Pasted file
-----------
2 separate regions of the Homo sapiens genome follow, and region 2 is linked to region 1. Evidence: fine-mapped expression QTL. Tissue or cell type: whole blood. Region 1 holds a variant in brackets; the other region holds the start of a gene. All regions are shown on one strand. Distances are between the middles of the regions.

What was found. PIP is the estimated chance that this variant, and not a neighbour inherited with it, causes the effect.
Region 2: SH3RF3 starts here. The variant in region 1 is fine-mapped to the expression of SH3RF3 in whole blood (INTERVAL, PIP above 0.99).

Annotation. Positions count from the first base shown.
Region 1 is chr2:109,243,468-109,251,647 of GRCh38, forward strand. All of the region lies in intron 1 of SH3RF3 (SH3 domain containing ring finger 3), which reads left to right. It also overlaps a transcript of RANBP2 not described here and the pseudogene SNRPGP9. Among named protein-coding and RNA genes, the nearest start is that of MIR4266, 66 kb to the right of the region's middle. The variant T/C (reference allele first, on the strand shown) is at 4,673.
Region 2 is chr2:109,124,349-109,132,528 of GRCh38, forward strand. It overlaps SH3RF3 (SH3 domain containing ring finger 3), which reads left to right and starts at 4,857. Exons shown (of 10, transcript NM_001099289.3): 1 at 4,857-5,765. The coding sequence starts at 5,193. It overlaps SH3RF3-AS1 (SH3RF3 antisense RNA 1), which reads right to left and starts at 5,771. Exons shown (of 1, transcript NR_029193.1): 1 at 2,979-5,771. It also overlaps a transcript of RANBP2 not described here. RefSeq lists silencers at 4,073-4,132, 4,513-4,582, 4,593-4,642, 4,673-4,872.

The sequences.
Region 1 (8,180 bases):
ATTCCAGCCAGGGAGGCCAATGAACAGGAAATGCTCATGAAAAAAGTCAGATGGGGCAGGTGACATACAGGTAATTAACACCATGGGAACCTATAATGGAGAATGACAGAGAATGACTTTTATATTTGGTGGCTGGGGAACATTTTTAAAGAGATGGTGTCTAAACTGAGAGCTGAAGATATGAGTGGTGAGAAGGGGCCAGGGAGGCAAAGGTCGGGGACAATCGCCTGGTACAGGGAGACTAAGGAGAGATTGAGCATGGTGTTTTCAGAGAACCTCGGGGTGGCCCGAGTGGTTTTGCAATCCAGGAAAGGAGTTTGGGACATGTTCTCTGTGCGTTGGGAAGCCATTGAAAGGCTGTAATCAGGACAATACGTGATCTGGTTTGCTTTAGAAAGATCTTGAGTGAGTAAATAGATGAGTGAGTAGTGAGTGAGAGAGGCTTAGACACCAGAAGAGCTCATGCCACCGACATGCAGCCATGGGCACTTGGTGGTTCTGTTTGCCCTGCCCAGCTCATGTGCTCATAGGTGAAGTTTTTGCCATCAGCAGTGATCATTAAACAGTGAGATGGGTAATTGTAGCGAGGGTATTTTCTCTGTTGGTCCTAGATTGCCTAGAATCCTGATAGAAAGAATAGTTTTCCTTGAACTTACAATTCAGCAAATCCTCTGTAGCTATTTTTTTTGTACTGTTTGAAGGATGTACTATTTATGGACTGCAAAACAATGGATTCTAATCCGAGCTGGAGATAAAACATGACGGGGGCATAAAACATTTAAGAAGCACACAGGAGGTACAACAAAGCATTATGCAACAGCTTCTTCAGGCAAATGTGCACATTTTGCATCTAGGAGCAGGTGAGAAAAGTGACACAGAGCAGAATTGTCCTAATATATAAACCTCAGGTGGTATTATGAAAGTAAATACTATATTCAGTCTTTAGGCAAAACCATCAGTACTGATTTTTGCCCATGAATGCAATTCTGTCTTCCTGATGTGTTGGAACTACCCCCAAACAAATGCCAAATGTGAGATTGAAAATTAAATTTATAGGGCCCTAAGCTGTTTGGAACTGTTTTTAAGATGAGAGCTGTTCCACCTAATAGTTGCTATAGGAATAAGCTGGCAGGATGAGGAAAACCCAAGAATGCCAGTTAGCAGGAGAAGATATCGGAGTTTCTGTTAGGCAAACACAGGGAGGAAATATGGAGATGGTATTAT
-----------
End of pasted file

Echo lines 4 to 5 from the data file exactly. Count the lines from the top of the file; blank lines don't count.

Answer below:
Annotation. Positions count from the first base shown.
Region 1 is chr2:109,243,468-109,251,647 of GRCh38, forward strand. All of the region lies in intron 1 of SH3RF3 (SH3 domain containing ring finger 3), which reads left to right. It also overlaps a transcript of RANBP2 not described here and the pseudogene SNRPGP9. Among named protein-coding and RNA genes, the nearest start is that of MIR4266, 66 kb to the right of the region's middle. The variant T/C (reference allele first, on the strand shown) is at 4,673.